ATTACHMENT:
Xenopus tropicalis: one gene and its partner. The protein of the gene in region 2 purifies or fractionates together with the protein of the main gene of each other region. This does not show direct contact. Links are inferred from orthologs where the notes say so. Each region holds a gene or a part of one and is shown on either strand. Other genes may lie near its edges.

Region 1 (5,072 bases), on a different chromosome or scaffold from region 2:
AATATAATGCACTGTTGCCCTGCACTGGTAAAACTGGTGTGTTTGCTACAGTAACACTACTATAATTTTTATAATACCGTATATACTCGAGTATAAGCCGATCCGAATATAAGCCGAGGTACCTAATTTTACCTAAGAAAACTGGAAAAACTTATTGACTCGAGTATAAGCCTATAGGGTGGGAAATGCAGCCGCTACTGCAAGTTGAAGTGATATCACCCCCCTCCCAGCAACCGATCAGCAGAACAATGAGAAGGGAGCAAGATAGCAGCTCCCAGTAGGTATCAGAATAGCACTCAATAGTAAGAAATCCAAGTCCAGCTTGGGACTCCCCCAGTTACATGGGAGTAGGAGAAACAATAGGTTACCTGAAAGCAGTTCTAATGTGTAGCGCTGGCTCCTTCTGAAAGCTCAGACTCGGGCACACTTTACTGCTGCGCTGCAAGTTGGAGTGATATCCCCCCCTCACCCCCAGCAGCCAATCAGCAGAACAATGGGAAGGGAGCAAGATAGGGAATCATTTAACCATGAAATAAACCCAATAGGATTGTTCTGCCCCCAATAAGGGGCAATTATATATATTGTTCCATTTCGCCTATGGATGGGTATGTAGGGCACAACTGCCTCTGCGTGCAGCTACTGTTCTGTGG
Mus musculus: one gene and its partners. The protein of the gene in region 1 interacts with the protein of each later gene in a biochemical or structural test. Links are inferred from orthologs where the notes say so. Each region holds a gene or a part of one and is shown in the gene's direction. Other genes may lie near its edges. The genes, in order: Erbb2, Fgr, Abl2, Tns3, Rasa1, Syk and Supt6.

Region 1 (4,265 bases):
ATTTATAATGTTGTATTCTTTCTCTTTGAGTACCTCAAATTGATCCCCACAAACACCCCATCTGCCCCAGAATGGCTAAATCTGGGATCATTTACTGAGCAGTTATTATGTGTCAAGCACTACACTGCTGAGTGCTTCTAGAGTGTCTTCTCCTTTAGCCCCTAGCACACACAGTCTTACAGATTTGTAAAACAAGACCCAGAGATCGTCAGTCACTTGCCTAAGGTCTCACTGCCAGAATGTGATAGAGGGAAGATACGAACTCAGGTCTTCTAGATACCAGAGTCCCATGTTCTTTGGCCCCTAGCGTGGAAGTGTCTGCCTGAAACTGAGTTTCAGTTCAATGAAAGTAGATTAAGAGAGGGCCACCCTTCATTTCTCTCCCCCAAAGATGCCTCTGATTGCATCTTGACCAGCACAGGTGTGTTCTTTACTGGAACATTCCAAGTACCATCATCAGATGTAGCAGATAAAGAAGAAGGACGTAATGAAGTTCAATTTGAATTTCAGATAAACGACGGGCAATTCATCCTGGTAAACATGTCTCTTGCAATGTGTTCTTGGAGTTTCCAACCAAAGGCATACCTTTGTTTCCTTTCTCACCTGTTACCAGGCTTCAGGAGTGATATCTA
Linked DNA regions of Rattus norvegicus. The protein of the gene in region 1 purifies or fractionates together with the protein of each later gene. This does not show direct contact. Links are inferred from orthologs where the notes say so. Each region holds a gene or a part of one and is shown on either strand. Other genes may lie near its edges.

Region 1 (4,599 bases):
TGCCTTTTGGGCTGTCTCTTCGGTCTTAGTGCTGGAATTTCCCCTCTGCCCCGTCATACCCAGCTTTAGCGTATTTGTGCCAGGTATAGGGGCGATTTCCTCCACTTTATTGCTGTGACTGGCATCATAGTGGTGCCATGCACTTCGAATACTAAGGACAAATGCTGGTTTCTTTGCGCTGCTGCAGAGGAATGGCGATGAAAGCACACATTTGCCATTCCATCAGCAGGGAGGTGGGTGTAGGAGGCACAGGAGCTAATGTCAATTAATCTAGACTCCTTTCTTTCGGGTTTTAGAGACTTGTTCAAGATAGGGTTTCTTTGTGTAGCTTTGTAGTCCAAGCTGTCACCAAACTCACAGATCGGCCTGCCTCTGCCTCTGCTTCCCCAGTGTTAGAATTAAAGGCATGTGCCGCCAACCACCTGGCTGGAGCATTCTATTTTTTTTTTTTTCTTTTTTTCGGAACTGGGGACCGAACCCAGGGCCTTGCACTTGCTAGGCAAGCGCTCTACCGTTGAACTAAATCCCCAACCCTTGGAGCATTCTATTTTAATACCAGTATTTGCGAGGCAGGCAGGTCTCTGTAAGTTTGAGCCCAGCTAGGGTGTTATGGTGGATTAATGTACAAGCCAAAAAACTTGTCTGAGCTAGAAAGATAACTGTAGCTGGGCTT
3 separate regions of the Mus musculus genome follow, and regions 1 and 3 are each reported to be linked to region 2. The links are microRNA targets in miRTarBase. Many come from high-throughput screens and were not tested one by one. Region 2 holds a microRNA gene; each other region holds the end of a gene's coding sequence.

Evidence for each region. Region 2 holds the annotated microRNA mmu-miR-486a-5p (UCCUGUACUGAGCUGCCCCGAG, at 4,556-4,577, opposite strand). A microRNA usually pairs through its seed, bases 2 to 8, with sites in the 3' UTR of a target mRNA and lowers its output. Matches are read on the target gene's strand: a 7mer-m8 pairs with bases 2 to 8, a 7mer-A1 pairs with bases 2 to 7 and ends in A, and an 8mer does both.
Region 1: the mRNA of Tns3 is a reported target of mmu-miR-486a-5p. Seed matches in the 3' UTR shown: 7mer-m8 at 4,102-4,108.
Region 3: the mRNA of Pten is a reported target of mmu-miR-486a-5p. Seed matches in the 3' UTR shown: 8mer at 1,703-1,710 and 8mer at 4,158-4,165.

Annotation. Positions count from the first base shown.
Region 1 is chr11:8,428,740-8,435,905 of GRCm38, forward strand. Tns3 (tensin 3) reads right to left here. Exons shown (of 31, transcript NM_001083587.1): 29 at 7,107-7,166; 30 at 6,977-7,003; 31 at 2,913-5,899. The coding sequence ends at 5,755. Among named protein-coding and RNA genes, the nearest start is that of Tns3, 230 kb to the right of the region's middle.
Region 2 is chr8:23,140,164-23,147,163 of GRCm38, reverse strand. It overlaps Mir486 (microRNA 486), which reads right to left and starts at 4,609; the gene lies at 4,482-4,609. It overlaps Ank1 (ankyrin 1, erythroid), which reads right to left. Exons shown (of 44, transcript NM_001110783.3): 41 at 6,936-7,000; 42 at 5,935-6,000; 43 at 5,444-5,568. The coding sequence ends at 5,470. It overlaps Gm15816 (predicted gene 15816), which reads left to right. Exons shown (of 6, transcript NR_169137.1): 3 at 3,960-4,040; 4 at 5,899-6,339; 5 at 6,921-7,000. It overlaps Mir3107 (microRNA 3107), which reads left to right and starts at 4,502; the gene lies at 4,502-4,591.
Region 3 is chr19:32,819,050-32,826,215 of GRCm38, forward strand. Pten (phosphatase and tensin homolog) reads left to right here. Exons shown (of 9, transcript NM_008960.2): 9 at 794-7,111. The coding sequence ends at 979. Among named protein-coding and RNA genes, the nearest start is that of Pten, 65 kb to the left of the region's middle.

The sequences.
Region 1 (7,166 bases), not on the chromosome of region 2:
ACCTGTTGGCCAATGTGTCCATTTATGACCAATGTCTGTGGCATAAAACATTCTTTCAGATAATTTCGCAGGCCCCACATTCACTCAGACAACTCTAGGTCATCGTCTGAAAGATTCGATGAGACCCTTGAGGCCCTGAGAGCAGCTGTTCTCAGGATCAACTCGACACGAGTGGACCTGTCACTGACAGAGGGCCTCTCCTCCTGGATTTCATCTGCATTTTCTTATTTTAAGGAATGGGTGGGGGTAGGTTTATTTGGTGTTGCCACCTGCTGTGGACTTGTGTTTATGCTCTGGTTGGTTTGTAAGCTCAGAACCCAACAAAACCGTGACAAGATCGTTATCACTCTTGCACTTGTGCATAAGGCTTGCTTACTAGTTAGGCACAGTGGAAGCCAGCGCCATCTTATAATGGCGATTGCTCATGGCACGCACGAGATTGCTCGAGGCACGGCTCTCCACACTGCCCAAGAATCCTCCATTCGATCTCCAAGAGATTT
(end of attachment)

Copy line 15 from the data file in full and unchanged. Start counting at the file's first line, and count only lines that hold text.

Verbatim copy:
Region 1 is chr11:8,428,740-8,435,905 of GRCm38, forward strand. Tns3 (tensin 3) reads right to left here. Exons shown (of 31, transcript NM_001083587.1): 29 at 7,107-7,166; 30 at 6,977-7,003; 31 at 2,913-5,899. The coding sequence ends at 5,755. Among named protein-coding and RNA genes, the nearest start is that of Tns3, 230 kb to the right of the region's middle.